Land costs hurting developers’ profits

Land costs in Singapore remain high but new home prices are falling. That spells crimped profit margins for developers, just as competition for land impedes their ability to restock at a reasonable cost, according to a new study by BNP Paribas.

This could slow down growth for these developers, said the firm’s analyst, Mr Chong Kang Ho. However, the shares of listed developers have largely priced in the upcoming oversupply of private homes, which will help maintain a stable outlook on the sector, he added.

The report analysed about 185 successful Government Land Sale bids from 2007 to last month, and found that developers have become more cautious in their land bids.

Margin buffers this year – the difference between the prevailing price of launches in the vicinity and development costs of that plot – are generally above the mean, Mr Chong said. A wider spread of bids for each site, which indicates differing views among developers, may also be due to rising uncertainty in the global economy, he added.

Still, the number of bids for each site tender is up from an average of seven last year to 9.3 this year, so far, as more developers seek to restock their land banks.

And while winning bids have softened in some areas, developers have gone in to protect pricing in others. They include MCC Land, for Parcels A and D in Tampines Avenue 10, and MCL Land, for Parcels A and B in Jurong West Street 41.

Plum sites also continue to attract more bidders, so a slower decline in land costs could hurt Singapore developers’ margins, especially if prices in the primary sales market continue falling, said Mr Chong.

Developers’ net margins fell sharply from a recent peak of 35.7 per cent in 2009 to about 11.8 per cent last year, he estimated.

And amid increased competition for sites, established Singapore developers have not been effective in restocking in Singapore, he added.

Using City Developments (CDL) and Frasers Centrepoint as proxies for these developers, he said their success rate of securing land has dropped from 13 per cent to 23 per cent in 2010 to 2012, to 10 per cent in 2013 and last year, to zero so far this year.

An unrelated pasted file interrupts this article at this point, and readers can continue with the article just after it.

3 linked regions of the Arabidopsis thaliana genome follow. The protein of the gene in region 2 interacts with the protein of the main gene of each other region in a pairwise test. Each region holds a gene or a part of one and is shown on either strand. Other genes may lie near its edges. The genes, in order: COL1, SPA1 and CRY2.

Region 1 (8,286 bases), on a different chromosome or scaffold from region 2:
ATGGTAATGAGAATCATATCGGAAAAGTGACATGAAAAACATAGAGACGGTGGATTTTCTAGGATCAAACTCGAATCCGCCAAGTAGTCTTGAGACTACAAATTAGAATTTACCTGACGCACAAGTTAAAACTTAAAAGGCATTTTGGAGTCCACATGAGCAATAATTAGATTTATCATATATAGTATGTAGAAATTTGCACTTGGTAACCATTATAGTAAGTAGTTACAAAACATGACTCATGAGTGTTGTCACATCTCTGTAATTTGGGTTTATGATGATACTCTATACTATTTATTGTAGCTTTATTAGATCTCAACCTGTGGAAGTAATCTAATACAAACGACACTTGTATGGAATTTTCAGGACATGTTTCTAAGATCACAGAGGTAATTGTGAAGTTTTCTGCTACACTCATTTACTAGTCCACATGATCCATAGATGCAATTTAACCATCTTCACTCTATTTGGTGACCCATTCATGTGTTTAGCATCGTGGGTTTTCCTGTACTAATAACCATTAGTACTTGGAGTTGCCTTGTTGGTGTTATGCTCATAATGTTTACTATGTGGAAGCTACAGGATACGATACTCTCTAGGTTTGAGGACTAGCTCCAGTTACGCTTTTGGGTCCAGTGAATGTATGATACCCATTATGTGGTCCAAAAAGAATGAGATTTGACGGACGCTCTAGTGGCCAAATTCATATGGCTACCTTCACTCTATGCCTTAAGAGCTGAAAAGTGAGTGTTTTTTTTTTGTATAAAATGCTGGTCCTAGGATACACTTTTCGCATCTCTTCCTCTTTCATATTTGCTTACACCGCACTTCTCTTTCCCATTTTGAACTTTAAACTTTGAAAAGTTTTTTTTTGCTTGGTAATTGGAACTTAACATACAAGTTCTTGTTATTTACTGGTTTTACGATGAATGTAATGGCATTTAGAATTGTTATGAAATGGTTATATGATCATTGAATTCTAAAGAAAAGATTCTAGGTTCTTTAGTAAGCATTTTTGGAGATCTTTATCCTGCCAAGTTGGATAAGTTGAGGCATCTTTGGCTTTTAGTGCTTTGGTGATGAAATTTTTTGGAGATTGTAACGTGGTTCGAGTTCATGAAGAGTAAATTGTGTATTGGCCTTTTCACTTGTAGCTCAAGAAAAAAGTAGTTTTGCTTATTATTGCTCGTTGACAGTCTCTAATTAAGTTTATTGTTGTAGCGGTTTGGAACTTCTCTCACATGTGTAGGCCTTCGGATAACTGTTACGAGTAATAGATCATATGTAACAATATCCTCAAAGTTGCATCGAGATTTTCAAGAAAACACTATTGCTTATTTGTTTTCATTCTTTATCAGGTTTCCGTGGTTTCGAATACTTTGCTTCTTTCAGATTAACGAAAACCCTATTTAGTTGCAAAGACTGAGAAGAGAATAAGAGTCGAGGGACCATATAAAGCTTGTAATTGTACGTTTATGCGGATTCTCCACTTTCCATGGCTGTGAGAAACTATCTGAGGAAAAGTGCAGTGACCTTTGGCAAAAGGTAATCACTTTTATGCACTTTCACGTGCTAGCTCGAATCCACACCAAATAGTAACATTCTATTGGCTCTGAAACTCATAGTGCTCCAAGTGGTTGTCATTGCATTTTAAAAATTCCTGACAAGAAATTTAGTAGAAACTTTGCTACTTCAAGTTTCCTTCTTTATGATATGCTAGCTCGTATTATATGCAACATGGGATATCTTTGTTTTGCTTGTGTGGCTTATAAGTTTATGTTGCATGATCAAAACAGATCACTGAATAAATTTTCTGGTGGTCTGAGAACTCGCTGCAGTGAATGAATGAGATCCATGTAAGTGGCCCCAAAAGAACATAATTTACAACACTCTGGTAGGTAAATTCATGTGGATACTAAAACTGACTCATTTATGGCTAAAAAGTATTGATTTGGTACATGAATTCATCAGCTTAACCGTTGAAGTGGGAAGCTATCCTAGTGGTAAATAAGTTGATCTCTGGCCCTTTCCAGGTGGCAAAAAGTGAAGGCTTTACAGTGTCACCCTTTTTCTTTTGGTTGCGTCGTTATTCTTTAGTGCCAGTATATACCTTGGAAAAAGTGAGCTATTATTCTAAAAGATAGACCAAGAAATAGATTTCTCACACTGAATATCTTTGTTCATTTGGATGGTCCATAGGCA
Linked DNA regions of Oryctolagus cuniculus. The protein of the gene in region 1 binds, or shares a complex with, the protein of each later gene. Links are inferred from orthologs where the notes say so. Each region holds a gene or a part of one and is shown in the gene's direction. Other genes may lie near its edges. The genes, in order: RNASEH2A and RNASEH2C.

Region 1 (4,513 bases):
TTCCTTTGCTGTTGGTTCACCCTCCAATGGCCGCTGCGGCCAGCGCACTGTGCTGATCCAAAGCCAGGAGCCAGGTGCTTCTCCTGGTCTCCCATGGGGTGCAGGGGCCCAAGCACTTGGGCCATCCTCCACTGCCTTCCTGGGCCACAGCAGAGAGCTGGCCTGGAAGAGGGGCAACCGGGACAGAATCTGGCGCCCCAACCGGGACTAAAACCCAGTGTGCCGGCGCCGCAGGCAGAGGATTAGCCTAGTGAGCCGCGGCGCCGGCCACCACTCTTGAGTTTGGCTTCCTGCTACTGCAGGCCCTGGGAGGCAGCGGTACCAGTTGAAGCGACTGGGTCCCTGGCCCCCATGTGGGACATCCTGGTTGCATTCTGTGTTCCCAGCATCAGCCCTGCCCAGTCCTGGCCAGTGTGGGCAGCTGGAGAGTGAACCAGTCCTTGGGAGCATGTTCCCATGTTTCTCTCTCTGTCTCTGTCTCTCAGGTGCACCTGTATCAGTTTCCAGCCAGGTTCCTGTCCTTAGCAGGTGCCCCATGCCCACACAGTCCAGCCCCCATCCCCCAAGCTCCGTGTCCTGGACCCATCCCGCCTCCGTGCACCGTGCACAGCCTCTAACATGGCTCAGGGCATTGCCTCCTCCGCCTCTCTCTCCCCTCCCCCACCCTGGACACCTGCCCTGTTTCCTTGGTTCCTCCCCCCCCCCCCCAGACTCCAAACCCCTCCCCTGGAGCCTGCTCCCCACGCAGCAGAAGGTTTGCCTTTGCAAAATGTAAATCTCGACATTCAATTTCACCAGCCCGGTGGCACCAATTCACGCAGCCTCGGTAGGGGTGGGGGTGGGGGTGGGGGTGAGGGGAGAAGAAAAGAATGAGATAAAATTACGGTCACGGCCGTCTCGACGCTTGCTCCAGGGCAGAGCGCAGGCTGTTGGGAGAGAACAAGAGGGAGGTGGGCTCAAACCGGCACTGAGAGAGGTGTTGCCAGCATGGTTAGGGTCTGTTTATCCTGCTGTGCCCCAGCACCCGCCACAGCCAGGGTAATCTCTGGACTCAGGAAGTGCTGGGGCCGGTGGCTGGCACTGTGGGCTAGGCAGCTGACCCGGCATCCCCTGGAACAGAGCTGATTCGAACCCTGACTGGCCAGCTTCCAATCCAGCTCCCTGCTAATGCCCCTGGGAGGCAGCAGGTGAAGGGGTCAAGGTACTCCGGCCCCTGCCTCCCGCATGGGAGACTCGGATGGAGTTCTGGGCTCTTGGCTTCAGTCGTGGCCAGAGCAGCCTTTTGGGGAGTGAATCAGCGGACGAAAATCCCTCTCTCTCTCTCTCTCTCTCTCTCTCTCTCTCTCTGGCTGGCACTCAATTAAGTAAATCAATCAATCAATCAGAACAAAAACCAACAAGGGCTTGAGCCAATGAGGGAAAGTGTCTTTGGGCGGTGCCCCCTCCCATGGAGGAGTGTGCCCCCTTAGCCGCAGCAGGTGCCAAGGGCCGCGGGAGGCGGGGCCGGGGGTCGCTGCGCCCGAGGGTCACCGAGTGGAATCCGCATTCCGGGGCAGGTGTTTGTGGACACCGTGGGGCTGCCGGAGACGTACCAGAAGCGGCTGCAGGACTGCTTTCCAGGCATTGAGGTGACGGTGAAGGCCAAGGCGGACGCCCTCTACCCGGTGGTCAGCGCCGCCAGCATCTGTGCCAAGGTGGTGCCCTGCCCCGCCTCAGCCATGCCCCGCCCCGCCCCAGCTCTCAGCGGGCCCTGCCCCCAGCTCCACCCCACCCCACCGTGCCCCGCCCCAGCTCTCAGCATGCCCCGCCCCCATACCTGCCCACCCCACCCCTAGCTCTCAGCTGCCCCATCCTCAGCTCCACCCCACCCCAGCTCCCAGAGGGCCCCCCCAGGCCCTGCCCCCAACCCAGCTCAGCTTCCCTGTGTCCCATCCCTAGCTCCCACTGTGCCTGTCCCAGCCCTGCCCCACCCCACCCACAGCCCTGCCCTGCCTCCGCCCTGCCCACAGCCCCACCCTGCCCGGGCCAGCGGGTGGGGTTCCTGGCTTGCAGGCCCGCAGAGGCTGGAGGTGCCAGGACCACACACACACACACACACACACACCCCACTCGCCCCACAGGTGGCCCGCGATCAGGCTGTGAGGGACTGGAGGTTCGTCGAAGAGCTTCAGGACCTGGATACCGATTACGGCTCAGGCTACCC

They face stiff competition from “new players entering the land market, and eager to expand market share, such as foreign developers, boutique local developers and construction-related companies,” said Mr Chong.

In a separate report by Maybank Kim Eng Research released yesterday, analyst Derrick Heng said developer stocks may still rally, even as home prices slide.

This sort of rally has unfolded in 15 of the 31 quarters of home price contraction since the fourth quarter of 1997, the report found. In fact, home sales volume has had a higher correlation with stock prices than home prices, said Mr Heng.

“Hence, while home price changes are often used as an indicator for developer stocks, we argue that home sales volume can be a bigger driver at different parts of the market cycle,” he said.

Using CDL as a proxy to developer stock prices, the study found that in the fourth quarter of 2001, its share price jumped 44.7 per cent, even as home prices fell 4.3 per cent – likely due to a 43 per cent surge in home sales volume, and some government off-budget measures to reverse cooling measures then.

“We could see a similar situation next year,” said Mr Heng.

“While regulatory overhang continues to weigh on near-term sentiment, we reiterate that Singapore’s property market is past the worst of policy intervention, and believe the Government could start to roll back cooling measures next year.”

This may not arrest home price declines but should bring a rebound in sales volume, he said.

“With our universe trading at a 48 per cent discount to revalued net asset value (RNAV), and 0.59 times price-to-book value, we continue to see good value, and a skewed risk-reward ratio,” he added, maintaining an overweight call on the sector.

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